Science has for its basis the philosophical idea called naturalism. (Consider science's former name, "natural philosophy.") Naturalism is the assumption that we will explain what we observe without reference to gods, devils, ghosts or fairy godmothers. What can repeatedly be observed and measured is the whole scope of discussion. It is a good and useful assumption: It has been a great help, in bygone times, in sorting out received superstitions from actual facts about the natural world. It has also led, in our era, to progress in finding ways to manipulate the world around us: new medicines and materials and machines and marvels galore. (It has also brought us atom bombs, gas warfare and unintended consequences like drug resistant bacteria and ways to die by accident that no one a century or two ago had heard of or imagined.)
Naturalism, though a very useful assumption, is an assumption. That is what we must not forget. By ruling out the supernatural, science can now say nothing about it. It must remain silent on such matters, because the grounds of discussion selected by science have fenced them out.
When you hear science argued as if it contradicts or disproves religious beliefs, the assumption about no gods or devils is being regurgitated as a conclusion. That is not good logic; it is an empty tautology.
The problem is not in logic itself, nor is it a flaw in science. It is a matter of exceeding one's warrant. We know logic is no bar to religious thought; some highly logical theologies show us that. We need a different starting point, that's all: for example, the assumption that the Bible describes reality as it exists beyond our everyday experience. From a truly scientific viewpoint, that assumption is, at best, true but irrelevant. At worst it is false and irrelevant. But science is powerless to say which. How can it?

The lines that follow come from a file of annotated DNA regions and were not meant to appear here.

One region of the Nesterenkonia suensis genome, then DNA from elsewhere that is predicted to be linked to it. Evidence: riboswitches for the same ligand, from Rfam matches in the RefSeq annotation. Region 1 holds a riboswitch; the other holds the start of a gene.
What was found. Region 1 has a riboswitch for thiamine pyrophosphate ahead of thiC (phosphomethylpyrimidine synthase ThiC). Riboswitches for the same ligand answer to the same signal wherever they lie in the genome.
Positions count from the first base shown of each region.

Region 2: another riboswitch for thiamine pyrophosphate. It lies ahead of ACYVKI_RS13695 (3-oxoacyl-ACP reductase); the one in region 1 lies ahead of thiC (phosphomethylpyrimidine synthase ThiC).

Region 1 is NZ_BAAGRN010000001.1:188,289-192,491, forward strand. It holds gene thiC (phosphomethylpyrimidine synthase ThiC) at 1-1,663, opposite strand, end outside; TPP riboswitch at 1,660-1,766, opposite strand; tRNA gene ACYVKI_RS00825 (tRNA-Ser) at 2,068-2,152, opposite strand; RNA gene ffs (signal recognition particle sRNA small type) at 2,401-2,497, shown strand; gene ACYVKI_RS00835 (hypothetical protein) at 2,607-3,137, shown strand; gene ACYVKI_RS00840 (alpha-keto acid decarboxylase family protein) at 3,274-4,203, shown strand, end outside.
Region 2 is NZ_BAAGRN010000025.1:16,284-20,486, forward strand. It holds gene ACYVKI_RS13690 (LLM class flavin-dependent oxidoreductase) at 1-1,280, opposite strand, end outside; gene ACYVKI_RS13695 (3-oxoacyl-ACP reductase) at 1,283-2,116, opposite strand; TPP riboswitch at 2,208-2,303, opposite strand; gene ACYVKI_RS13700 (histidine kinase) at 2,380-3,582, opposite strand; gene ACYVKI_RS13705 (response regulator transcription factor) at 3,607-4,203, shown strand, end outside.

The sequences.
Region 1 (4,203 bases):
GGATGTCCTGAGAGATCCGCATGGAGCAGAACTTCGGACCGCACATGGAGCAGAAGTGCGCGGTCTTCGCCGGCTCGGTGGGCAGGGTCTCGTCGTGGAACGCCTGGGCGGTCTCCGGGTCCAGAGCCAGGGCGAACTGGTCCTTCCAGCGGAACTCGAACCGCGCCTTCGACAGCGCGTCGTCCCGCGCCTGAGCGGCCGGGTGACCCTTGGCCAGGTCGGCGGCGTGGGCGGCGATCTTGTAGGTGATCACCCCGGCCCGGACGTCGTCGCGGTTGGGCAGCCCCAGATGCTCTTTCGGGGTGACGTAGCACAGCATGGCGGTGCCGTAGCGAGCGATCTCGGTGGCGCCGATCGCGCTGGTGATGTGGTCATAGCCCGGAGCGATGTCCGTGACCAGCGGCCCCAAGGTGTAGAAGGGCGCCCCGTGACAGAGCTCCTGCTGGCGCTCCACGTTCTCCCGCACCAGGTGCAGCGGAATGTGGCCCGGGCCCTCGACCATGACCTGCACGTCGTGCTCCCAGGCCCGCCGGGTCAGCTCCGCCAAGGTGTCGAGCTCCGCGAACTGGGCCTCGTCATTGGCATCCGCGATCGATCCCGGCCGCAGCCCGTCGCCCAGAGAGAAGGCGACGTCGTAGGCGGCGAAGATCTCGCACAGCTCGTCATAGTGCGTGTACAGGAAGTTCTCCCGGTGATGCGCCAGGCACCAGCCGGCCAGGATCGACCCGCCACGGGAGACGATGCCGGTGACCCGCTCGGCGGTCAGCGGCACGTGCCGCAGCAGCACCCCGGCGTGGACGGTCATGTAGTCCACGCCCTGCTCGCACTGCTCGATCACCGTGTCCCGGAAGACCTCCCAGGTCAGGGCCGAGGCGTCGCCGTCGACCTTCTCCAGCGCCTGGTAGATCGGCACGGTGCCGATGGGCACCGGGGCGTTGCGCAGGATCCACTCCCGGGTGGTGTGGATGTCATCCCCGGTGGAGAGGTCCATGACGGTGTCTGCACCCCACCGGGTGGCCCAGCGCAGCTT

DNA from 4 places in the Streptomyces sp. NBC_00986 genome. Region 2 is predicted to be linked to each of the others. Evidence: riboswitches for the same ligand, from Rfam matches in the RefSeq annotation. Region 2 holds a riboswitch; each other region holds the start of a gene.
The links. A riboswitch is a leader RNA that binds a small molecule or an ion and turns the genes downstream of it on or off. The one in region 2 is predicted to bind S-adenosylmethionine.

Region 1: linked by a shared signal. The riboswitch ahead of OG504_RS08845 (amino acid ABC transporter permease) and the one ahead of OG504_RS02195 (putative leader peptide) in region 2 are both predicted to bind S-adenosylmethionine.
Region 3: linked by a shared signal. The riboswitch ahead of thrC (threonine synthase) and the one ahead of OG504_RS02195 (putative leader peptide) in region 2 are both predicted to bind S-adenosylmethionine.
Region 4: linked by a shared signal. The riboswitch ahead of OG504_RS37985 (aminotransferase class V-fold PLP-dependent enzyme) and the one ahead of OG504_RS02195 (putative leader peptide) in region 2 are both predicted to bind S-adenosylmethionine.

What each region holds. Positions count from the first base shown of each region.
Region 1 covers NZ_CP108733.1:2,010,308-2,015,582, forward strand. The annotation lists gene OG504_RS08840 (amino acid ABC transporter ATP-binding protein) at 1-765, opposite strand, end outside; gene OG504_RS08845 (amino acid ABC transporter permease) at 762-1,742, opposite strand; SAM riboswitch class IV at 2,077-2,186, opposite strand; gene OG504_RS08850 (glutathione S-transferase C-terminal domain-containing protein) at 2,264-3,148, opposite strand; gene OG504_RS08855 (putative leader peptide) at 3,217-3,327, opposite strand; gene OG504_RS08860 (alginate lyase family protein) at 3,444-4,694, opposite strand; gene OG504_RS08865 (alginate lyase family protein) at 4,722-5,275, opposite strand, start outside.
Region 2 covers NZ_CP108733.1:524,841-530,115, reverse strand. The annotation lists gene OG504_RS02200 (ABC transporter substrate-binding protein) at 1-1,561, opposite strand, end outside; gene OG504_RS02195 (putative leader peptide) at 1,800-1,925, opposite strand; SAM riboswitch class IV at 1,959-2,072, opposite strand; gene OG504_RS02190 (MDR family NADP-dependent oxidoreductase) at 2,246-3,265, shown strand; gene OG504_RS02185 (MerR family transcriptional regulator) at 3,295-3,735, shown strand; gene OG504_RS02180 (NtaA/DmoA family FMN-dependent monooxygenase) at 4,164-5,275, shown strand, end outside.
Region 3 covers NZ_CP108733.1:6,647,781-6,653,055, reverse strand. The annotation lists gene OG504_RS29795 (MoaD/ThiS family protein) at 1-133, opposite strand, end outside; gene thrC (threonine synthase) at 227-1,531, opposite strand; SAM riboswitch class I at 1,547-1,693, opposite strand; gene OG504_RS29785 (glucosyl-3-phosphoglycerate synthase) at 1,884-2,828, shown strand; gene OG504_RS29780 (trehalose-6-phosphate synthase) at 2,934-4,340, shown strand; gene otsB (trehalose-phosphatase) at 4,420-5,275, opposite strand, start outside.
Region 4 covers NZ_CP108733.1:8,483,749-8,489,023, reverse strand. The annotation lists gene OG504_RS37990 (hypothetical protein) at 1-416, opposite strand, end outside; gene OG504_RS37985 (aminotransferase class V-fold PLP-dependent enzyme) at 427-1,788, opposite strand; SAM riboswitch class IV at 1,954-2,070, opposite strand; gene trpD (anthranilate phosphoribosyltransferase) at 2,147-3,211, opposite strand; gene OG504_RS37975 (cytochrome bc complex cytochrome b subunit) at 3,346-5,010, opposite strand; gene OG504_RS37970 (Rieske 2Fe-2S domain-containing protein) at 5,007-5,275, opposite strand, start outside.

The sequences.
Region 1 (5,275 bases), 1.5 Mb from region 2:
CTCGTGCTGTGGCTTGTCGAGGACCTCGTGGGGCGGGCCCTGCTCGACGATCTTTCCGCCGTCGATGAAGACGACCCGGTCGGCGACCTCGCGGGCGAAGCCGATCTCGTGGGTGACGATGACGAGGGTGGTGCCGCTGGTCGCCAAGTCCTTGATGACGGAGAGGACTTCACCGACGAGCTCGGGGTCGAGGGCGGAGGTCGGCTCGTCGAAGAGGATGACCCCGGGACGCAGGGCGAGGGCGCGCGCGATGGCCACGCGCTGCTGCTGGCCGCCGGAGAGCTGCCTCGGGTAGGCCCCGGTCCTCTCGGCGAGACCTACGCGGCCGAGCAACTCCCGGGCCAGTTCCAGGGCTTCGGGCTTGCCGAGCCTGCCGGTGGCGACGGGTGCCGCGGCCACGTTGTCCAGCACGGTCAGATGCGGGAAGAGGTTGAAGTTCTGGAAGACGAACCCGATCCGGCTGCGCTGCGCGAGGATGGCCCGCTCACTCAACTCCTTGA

Divine revelation is a miraculous matter. A miracle, by definition, is not an everyday occurrence, but a one-off event. It is not repeatably measurable. (Notice the same is true if you do not believe in miracles.) But science relies on repeatability of observations and measurements. Something miraculous is, by definition, an exception to the usual order of things. That puts it outside what science can investigate. Science is formally incapable of passing judgment here; it hasn't the tools.
The explanation the Bible offers, for the events it recounts, is inherently outside the naturalistic assumption of no supernatural factors. A scientist can say, quite rightly, that he can't investigate that, using only the rules science gives him. He may say more if he likes, but not as a scientist.
Addendum: A scientist objected to this line of thinking by saying science does not exclude the supernatural. Science can investigate whatever it likes, by an iterative process of observation and description. I am sure he missed the point about miracles being exceptional events, rather than being part of the fixed patterns of the world's operation. There is no predictability to miracles, in the sense that making a study predicting what will happen, and when, will do you no good whatever. There is no opportunity for independent verification by repeating the event and no chance to reproduce the event for further examination.
The example I gave my scientist friend was that of Ezekiel. Christianity and Judaism say that Ezekiel received elaborate visions that revealed things about the purposes of God. It does us no good today to stand where Ezekiel stood and wonder when the next show starts. We have Ezekiel's account and that is that.
Naturalism's unannounced assumption is that the world follows fixed patterns that can repeatedly be observed. It does not deal in exceptions to this rule. I find it interesting that so many scientists feel compelled to speak, mainly in the negative, about religion; it is a subject area that their field of study is unequipped to consider at all.